This morning I came across my copy of Aesop’s fable, The Tortoise and the Hare. My friend Tom Wick, a fellow development professional gave it to me and said it’s one of his favorite books because it is full of lessons for major gifts officers. I’ve been thinking about those lessons the most popular being “slow and steady wins the race.”

But what does this really mean? And how can this help us now as many fundraisers are under pressure to close end of the fiscal year gifts while knee deep in budgeting for the upcoming fiscal year?book title

Before we begin, here’s a quick refresher on The Tortoise and the Hare: 

The story begins with Hare teasing Tortoise and bragging about how much faster he is than Tortoise. Hare then challenges Tortoise to a race.  Hare sprints away at the start, taunting Tortoise for being so slow.  Soon, Hare becomes very tired and looks back to see that Tortoise is so far behind him.  He decides to rest under a tree eventually falling asleep. Hare is so comfortable that he dreams of his victory against Tortoise and is later awakened by the cheers of the crowd watching Tortoise approach the finish line. Rabbit jumps up screams at Tortoise to slow down but it is too late. Tortoise wins the race and they both learn a powerful lesson:  goals are achieved with hard work and perseverance.

We know these words to be true, but many times we find ourselves as fundraisers feeling like the hare rather than the tortoise.  We are given goals at the beginning of the fiscal year and we pursue them with fervor yet the pressure to produce and unreturned phone calls from donors can make us feel tired and sometimes feeling that our goal is unachievable.  On the other hand, it’s just as easy to become disenchanted with our goals when we slow down to strategize and develop our fundraising tactics especially when building a major gifts program or going into a capital campaign.  We’re excited about the future but want to see results now.  When they don’t materialize as soon as we had hoped, it’s easy to think that we will never raise the money.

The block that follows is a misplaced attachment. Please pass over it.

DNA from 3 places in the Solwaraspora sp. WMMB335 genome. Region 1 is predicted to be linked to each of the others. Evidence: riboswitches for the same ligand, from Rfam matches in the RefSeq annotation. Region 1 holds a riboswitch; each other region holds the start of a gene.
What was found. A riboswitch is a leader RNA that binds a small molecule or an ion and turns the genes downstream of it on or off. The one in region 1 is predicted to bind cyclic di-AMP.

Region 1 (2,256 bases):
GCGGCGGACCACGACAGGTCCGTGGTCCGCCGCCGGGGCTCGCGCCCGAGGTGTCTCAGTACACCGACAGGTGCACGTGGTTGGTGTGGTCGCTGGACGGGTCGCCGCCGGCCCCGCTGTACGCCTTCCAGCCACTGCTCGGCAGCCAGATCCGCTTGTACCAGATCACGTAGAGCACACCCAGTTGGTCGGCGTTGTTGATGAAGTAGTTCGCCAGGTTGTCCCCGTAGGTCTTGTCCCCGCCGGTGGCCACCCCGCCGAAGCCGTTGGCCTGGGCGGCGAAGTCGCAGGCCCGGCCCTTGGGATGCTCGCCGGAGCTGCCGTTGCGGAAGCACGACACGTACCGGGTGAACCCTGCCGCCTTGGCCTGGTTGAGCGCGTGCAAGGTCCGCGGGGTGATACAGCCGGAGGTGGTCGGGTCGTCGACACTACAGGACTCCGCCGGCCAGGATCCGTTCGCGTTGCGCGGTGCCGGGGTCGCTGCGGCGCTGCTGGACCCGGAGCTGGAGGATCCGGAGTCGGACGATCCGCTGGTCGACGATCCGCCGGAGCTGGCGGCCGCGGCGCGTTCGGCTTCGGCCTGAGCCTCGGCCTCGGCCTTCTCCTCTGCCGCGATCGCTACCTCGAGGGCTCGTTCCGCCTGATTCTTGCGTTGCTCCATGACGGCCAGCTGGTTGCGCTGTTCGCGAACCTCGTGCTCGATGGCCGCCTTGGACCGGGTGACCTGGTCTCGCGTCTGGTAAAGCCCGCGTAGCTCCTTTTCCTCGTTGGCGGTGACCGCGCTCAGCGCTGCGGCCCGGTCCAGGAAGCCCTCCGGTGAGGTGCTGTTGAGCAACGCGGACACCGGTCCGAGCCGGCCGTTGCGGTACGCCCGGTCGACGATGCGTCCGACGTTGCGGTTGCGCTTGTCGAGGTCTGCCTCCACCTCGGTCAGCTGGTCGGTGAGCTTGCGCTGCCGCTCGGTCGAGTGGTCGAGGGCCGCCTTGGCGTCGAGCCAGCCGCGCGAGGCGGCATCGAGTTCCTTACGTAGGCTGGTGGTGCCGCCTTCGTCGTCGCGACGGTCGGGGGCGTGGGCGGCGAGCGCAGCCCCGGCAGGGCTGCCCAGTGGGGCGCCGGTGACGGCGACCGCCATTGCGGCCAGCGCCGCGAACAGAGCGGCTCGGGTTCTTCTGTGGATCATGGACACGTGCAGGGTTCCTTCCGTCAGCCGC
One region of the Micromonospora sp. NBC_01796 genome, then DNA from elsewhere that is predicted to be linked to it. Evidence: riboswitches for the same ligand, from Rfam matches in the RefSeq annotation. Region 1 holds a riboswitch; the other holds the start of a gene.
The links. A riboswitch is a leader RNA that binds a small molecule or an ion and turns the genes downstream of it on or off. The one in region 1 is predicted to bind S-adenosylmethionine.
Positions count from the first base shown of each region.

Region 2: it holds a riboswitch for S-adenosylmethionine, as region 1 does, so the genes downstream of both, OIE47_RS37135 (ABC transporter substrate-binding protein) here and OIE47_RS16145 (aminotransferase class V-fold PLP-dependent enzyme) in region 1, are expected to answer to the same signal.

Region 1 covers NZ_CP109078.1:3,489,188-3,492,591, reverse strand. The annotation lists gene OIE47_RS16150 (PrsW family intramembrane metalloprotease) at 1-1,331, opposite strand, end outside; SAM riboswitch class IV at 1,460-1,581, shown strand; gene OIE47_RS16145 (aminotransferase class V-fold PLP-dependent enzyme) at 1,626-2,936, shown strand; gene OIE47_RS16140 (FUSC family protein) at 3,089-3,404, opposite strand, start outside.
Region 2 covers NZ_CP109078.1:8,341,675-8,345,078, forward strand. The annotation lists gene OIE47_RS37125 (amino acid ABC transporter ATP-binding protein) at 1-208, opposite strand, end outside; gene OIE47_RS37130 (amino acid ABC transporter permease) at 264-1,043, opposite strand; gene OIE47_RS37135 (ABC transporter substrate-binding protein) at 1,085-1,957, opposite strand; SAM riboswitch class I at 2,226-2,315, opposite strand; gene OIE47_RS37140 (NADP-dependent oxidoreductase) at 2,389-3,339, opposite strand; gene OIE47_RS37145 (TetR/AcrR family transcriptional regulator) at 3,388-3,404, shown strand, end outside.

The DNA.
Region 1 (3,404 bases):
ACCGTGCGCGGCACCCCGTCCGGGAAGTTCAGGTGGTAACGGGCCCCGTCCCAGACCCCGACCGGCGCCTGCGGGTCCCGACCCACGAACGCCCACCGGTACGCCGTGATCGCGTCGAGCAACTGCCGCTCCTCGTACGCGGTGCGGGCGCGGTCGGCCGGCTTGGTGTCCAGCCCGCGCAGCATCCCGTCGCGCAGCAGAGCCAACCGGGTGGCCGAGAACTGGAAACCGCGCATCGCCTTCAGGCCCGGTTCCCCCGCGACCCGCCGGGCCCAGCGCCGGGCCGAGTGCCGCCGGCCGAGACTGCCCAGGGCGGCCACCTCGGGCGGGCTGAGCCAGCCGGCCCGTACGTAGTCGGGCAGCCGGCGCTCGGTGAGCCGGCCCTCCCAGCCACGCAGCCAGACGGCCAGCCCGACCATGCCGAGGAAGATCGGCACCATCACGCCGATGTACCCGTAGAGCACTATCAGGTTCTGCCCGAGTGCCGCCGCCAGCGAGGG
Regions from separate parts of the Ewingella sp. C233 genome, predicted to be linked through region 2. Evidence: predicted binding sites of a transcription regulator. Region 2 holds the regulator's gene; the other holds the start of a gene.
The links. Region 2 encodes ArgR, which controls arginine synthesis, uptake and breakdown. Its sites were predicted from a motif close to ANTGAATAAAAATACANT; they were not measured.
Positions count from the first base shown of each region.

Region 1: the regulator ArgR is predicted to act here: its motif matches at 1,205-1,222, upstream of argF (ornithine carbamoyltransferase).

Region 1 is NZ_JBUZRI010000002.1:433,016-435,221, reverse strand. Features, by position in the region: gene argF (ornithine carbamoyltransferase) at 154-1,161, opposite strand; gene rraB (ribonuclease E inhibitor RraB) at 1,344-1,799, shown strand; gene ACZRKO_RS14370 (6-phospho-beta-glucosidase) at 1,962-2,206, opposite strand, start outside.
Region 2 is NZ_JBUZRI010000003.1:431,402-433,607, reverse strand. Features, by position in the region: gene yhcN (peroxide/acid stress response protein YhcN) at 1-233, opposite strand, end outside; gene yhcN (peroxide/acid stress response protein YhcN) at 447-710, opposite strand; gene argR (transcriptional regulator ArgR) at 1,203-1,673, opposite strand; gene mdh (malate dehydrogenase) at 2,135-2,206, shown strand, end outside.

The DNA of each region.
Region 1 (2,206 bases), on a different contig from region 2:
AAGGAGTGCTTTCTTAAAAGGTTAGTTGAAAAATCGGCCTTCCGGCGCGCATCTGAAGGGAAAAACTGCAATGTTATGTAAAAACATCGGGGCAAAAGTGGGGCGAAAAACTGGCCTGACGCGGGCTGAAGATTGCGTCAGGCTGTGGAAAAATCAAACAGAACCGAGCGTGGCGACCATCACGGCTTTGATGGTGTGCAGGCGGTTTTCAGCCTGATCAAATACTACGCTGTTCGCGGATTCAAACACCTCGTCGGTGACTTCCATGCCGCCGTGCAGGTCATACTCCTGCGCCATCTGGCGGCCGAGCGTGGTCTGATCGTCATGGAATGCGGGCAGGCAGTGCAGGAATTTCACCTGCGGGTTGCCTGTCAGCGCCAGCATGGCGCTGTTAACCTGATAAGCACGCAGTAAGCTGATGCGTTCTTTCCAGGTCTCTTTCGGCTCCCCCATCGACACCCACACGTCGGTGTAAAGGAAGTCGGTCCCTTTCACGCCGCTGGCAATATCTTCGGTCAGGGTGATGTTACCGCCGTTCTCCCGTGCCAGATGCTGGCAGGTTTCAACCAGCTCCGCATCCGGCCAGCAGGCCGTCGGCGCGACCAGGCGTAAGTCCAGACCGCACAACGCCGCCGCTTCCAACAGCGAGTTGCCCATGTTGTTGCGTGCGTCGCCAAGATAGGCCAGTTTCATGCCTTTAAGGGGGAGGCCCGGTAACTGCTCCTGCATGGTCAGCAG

Slow & Steady Wins the Race

As fundraisers we have multiple goals to balance – donor visits, solicitations, stewardship pipeline building, donor communications and follow-up, internal meetings, database entries, staying current in our profession and the list continues.   How do we balance achieving our overall fundraising goals with everything else on our plates without burning out like Hare or plodding along Tortoise? After all, you can’t really say to your boss: “ I am the tortoise.  I’ll achieve these fundraising goals slow and steady.”

The fundamental task in achieving our goals is breaking them down into many smaller goals and assigning “tortoise” or “hare” characteristics to them,” Tyler Tervooren, founder of Frugally Green, a website dedicated to helping people live green while saving money. I’ve adopted Tyler’s observation and make it specific to our fundraising work below.

The Role of Tortoise

In the fundraising world, Tortoise represents our organization’s overall vision and the planning that is required to achieve it. This could be anything from eradicating childhood obesity or becoming the number one engineering school in the country. It’s the “fire” that is going to move our donors to action. Whatever our vision is, Tortoise represents the strategic and deliberate planning that must take place to realize it.  A vision is not something that can be completed tomorrow but is something that if we strategically pace ourselves can be achieved. We achieve this by breaking our vision into smaller, more easily attainable goals often dotortoise_harene in a written campaign plan. It is through this slow and strategic process that we will build the framework that will guide our actions toward our end goal. The same is true if we look at our overall fundraising goal and break this goal into small manageable pieces with milestones to make at specific times. This allows us to see if we are on the right track or if there is a course correction that needs to take place. This is why writing our goals with specific actions steps and completion time is so vital to our success.

The Role of Hare